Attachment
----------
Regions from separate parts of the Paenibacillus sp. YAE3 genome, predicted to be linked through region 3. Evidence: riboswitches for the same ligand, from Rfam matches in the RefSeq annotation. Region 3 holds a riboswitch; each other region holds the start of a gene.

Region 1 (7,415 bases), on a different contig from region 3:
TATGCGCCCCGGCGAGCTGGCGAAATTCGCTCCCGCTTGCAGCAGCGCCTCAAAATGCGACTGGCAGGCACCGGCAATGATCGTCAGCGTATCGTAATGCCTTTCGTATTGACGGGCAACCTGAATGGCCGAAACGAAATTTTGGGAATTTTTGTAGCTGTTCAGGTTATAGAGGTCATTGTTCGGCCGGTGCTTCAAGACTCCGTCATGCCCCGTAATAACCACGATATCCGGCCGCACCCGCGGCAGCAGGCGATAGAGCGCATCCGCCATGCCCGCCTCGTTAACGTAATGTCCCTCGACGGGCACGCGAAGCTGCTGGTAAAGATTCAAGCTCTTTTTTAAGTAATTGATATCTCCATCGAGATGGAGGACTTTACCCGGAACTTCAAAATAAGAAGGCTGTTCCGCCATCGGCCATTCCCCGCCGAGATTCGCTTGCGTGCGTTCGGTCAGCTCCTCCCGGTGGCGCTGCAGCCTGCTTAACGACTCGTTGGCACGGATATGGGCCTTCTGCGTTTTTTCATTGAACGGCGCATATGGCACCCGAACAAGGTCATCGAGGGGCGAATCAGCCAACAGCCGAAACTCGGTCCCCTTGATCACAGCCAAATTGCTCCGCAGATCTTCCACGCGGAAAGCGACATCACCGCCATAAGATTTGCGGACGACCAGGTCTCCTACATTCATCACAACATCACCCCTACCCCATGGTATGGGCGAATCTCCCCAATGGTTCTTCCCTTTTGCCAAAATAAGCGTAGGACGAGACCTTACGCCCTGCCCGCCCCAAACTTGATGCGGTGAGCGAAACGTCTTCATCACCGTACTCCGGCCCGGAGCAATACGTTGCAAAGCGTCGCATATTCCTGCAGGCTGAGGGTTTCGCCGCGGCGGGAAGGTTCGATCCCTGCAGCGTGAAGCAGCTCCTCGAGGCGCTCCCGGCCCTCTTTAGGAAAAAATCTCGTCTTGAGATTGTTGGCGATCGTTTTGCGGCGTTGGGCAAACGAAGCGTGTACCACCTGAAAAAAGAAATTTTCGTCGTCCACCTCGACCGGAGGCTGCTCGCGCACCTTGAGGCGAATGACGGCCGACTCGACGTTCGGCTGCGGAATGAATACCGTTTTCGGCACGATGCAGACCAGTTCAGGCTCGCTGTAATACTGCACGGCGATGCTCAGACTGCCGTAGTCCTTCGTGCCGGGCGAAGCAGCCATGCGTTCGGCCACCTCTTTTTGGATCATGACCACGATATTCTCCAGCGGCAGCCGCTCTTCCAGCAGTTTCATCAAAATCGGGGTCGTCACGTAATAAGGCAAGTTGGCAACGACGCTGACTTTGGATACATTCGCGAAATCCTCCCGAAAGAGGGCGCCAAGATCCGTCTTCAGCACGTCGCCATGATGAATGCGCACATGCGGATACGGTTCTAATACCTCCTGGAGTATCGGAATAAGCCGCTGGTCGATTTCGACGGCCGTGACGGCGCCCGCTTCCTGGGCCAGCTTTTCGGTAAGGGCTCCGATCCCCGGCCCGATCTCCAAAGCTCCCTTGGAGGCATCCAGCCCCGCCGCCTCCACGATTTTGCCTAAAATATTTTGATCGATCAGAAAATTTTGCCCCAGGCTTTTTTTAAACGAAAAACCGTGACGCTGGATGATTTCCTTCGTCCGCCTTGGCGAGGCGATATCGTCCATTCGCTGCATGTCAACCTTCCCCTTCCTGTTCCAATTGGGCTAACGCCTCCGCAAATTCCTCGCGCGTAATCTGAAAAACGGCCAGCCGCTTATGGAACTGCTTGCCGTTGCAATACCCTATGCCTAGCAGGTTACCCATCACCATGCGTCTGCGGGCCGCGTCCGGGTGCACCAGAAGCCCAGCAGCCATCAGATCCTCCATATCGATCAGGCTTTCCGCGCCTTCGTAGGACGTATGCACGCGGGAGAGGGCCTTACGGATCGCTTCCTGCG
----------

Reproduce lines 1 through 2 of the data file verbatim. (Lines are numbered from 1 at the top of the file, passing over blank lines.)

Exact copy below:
Regions from separate parts of the Paenibacillus sp. YAE3 genome, predicted to be linked through region 3. Evidence: riboswitches for the same ligand, from Rfam matches in the RefSeq annotation. Region 3 holds a riboswitch; each other region holds the start of a gene.

Region 1 (7,415 bases), on a different contig from region 3: